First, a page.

The gameplay wasn’t anything special. As far, as I remember, the player controlled some short guy with a spear, killing snakes on trees. The problem was, that ALWAYS after about 5 minutes sound stopped, often some minor graphical glitches started to appear and then the game simply froze. It hampered gameplay a lot, so I’ve never got far. Graphics weren’t very good, same for animations and sounds. I cannot give you any content, plot or even title, because the whole text was displayed in some Asian language, most likely Chinese.
The game ended up being played from time to time, when I was really, really bored. Usually I stopped playing very quickly, due to technical problems, but one day I’ve discovered something new. There was one spot in the game, where the player had to jump from one branch to another. The character was able to jump quite far, so it shouldn’t be a problem for skilled gamer. Once my finger slipped on the button and I accidentally jumped waaaaay too early, so I was heading towards the pit between branches. I should have fallen down, but instead, the character stopped on the empty space between trees, as it was a solid ground. A second later, all graphics glitched up and music stopped. I kept pressing “jump” button hoping it would somehow fix the game. As a result, black screen appeared and disappeared. A moment later, I heard a loud “BEEP” and column of text appeared on the screen. I didn’t know the language it was written in and I had no idea what had I found. I pressed “jump” button again, another “BEEP” was heard and textwall was replaced with another textwall. I pressed again – another wall of text. After third time, a black and white map some names and few spots marked with red. I kept pressing “jump” button and new maps kept appearing on the screen. Up to this point, I was almost sure I’ve discovered some secret hidden by the developers. But then, another map was displayed. Since I was always interested in geography, I’ve quickly recognized that one: it was showing the Black Sea region. Flashing red point was located on a border between Russia and Georgia. Then another textwall appeared, “jump”, small textwall and some graphic. It was male’s face, looking like police mug shot, It was pixelated, but I guess it would be enough to recognize a man. Below the photo, 4 small skulls, slightly bigger then single letters, were displayed next to each other. “Jump”, black screen, 3 beeps and that was it. Black screen, no reaction. I was staring at the TV with my mouth widely opened. I couldn’t believe what I’ve just seen.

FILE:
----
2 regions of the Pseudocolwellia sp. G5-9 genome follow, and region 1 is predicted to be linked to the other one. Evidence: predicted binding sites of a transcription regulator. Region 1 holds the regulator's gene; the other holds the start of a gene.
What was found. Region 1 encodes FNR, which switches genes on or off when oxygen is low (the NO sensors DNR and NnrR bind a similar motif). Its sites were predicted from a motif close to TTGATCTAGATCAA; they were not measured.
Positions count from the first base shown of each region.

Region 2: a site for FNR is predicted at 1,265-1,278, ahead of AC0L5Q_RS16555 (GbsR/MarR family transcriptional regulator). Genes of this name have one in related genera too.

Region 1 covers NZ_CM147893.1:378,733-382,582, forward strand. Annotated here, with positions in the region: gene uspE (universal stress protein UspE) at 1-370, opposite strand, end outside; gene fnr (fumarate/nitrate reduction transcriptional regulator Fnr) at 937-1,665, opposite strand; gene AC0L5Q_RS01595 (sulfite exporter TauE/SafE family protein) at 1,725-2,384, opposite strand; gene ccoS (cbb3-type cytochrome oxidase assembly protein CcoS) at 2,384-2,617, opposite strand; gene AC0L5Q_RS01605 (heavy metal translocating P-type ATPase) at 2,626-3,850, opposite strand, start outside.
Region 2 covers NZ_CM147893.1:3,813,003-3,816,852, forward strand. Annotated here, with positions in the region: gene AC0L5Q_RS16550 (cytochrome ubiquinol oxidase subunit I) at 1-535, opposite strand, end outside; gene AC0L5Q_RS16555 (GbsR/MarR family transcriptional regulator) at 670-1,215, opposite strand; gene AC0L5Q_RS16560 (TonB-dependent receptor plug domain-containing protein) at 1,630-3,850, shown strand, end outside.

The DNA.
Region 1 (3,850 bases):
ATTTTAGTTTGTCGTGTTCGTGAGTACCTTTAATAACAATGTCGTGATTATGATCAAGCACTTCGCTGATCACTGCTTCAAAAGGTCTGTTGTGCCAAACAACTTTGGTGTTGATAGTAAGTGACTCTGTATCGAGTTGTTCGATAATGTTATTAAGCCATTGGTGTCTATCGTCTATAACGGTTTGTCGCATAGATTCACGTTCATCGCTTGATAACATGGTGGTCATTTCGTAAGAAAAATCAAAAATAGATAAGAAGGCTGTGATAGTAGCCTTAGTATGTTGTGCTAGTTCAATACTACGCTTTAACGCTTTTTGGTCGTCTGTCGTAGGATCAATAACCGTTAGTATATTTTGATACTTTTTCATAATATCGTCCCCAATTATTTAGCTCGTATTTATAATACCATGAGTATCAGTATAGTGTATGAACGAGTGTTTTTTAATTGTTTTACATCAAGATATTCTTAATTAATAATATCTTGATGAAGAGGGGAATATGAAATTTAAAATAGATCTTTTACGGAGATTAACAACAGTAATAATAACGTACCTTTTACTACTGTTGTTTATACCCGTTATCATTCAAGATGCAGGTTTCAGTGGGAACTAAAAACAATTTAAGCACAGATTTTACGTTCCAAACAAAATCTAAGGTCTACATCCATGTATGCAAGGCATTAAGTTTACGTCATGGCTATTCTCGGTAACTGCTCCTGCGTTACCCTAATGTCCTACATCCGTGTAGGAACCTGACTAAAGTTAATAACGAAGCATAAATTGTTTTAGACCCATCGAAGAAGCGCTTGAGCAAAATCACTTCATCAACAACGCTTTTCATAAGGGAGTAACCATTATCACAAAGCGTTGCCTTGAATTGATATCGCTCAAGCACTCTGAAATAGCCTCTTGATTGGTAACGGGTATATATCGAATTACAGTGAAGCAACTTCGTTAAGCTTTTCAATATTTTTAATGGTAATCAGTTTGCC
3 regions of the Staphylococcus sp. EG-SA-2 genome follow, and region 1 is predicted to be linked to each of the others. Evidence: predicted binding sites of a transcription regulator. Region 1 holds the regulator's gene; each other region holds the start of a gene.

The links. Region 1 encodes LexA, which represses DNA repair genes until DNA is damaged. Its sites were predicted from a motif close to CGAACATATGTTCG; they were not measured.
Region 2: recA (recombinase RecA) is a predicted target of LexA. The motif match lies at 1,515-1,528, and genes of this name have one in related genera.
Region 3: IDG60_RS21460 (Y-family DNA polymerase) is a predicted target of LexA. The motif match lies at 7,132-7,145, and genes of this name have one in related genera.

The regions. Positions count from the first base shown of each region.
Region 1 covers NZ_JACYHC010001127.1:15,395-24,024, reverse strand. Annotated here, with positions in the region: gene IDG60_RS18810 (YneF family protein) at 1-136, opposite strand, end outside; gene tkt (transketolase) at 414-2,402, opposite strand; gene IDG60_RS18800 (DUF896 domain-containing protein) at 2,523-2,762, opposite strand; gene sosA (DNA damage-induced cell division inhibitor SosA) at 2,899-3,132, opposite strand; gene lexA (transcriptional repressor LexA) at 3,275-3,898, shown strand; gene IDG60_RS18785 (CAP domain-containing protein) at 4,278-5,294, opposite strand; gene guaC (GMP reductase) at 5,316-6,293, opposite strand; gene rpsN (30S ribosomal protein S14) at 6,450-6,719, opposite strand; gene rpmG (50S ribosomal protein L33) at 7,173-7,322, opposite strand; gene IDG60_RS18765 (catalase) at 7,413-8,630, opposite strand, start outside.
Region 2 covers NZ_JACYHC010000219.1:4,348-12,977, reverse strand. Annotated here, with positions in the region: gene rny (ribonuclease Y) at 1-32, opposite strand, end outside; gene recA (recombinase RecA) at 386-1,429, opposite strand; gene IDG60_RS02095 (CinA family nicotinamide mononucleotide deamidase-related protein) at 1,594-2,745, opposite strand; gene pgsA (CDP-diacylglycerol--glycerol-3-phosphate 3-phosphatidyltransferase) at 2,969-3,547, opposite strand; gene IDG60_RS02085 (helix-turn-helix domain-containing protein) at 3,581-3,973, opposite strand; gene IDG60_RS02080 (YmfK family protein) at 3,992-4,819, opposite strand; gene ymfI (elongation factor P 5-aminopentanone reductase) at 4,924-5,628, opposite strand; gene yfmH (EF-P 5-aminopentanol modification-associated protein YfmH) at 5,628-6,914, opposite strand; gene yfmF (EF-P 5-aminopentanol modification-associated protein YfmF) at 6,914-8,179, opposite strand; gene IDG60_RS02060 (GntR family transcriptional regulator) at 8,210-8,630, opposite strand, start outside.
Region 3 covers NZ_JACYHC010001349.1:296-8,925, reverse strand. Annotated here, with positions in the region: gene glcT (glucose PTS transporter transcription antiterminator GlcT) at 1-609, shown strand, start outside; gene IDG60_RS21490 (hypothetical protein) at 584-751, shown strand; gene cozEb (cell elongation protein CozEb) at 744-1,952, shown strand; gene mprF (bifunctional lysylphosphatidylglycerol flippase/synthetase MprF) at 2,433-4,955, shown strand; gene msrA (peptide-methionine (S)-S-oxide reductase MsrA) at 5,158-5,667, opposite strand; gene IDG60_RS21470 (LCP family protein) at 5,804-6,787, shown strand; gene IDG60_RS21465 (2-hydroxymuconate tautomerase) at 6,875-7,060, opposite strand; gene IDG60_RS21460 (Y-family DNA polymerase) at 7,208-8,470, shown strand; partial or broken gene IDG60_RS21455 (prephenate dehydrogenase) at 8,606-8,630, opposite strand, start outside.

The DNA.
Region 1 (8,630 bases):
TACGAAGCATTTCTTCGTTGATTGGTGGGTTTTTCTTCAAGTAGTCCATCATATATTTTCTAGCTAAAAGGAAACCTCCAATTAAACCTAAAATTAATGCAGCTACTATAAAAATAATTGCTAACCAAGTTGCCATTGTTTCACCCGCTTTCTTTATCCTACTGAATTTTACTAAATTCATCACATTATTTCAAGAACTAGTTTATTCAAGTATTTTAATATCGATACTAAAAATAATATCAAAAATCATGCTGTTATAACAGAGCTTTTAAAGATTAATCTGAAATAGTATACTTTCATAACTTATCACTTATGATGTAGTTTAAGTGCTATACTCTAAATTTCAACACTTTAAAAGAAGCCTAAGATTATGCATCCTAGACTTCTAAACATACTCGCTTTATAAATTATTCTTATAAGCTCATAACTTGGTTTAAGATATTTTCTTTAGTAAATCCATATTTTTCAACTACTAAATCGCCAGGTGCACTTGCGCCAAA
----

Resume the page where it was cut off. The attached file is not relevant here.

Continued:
When I pulled together, I restarted the console to see those weird things again, this time, with a calm mind. The game however, appeared to be broken. When I tried to play, the game crashed after few seconds. Week later, it didn’t even start at all and later I just threw it away as broken and useless.
Years after that, still keep thinking about what happened that afternoon. I assume now, that most likely this cartridge was meant to be an encrypted data storage device for criminals or even some terrorist or seditious group. By some strange coincidence, it hadn’t reached its destination but instead, it found its way to Central Europe with a batch of other games and ended up in hands of a boy who looked for a way to spend an afternoon…